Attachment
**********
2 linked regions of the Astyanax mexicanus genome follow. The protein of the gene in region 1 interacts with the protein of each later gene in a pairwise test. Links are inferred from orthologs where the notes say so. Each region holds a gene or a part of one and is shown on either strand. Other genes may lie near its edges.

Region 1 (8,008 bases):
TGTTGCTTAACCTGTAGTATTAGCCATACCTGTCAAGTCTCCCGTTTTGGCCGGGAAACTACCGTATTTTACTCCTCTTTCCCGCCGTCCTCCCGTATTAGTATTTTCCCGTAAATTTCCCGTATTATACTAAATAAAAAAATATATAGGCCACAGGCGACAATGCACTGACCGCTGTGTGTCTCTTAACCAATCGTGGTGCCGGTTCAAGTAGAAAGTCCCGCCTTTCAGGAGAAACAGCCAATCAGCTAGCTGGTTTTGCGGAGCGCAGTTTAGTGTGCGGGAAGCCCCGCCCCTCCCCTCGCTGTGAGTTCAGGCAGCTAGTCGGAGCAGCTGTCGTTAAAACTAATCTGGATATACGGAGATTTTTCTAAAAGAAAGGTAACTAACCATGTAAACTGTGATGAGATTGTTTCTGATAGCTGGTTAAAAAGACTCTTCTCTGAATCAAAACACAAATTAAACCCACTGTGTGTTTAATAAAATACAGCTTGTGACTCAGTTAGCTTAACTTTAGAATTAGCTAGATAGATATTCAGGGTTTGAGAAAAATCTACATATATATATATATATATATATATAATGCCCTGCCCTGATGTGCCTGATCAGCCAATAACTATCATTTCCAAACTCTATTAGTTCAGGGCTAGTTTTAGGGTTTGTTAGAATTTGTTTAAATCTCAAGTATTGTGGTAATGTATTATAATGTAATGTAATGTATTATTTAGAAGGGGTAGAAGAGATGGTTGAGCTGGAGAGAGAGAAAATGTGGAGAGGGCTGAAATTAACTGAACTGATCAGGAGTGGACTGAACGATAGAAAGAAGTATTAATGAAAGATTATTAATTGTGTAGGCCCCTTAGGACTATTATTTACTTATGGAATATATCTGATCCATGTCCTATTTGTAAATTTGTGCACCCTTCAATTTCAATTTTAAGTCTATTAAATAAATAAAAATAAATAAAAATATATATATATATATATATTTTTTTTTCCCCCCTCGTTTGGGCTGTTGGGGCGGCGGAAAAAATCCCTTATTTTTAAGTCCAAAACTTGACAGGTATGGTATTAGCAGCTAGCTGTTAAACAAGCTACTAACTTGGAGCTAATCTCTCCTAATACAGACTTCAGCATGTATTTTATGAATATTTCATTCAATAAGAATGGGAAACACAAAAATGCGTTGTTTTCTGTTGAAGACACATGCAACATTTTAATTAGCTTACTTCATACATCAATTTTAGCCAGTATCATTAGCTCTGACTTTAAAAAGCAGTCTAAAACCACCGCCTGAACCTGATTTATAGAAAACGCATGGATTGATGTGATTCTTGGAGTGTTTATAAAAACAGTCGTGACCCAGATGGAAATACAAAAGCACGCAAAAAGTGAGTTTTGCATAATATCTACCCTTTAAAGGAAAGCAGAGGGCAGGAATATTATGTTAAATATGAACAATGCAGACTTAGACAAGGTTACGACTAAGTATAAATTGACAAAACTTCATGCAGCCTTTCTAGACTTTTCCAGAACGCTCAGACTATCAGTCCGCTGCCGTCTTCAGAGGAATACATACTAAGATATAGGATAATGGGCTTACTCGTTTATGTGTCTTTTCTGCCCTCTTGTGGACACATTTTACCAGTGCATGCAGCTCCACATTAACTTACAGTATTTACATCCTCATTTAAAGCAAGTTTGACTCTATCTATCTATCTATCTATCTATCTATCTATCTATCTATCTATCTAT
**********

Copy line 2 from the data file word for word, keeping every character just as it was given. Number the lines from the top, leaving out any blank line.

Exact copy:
Region 1 (8,008 bases):